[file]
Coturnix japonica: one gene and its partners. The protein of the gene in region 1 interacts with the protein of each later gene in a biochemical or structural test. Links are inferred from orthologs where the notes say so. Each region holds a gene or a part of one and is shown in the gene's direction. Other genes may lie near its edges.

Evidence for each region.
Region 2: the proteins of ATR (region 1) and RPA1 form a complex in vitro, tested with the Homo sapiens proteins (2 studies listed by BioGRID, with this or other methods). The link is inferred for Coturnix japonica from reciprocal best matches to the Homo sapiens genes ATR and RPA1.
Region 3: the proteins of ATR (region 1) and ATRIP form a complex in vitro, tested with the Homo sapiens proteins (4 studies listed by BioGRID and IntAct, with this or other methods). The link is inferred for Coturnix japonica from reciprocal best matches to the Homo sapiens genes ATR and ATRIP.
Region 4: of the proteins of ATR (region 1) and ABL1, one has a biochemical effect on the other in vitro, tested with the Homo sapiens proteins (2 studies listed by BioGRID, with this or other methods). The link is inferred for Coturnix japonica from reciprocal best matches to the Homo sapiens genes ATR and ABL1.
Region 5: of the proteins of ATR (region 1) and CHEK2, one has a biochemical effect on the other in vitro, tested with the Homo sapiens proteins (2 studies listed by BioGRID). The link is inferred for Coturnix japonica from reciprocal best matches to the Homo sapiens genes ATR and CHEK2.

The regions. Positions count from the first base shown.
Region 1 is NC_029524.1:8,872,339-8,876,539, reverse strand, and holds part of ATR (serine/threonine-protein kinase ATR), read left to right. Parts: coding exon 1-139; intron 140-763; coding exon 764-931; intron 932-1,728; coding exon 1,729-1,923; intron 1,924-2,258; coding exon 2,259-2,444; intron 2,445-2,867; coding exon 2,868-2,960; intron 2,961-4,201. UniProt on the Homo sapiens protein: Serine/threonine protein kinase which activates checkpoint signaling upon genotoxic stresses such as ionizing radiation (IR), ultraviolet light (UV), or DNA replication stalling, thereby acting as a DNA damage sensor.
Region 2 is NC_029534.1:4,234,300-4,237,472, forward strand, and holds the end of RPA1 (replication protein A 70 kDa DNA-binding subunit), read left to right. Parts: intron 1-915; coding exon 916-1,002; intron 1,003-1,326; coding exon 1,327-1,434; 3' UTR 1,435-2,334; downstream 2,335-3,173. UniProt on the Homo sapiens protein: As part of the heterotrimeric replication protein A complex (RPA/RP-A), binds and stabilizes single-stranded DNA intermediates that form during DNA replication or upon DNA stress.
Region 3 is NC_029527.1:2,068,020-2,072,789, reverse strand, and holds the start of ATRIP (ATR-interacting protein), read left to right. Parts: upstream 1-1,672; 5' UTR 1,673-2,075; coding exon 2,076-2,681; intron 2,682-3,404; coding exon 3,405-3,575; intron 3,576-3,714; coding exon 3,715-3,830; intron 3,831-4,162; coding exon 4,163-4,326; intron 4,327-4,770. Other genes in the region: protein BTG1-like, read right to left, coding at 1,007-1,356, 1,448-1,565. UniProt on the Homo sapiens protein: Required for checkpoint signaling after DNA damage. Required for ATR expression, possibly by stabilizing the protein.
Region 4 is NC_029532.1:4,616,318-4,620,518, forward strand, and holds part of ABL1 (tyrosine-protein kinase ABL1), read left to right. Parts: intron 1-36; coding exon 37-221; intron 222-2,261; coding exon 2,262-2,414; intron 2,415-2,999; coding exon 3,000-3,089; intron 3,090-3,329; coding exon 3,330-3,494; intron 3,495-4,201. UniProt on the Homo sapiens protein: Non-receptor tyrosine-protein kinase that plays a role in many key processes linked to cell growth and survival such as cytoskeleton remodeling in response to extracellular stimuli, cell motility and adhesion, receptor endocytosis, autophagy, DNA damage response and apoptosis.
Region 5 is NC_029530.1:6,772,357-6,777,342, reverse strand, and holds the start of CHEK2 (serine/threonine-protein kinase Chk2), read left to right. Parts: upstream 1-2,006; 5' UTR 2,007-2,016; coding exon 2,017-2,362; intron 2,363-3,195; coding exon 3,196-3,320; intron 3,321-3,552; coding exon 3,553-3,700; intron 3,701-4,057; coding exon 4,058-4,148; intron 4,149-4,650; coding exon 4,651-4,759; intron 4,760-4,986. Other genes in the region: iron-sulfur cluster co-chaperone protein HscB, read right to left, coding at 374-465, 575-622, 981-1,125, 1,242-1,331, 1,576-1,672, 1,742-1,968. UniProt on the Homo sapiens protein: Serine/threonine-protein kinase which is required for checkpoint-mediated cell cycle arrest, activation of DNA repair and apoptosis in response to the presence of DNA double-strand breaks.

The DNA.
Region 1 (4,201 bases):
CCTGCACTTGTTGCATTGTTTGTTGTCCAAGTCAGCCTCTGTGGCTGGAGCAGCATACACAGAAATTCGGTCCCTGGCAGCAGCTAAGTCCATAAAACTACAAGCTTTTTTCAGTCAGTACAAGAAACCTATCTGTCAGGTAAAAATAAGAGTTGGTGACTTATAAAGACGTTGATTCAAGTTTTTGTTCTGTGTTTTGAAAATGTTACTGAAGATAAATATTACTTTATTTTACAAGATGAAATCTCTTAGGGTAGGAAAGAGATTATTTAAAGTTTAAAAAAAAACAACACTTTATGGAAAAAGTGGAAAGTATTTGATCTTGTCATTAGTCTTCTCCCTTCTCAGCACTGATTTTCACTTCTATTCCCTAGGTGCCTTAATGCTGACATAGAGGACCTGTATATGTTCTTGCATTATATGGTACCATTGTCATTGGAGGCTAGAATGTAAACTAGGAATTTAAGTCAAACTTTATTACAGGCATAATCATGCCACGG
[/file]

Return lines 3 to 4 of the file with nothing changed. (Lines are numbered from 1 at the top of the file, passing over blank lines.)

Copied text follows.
Region 2: the proteins of ATR (region 1) and RPA1 form a complex in vitro, tested with the Homo sapiens proteins (2 studies listed by BioGRID, with this or other methods). The link is inferred for Coturnix japonica from reciprocal best matches to the Homo sapiens genes ATR and RPA1.
Region 3: the proteins of ATR (region 1) and ATRIP form a complex in vitro, tested with the Homo sapiens proteins (4 studies listed by BioGRID and IntAct, with this or other methods). The link is inferred for Coturnix japonica from reciprocal best matches to the Homo sapiens genes ATR and ATRIP.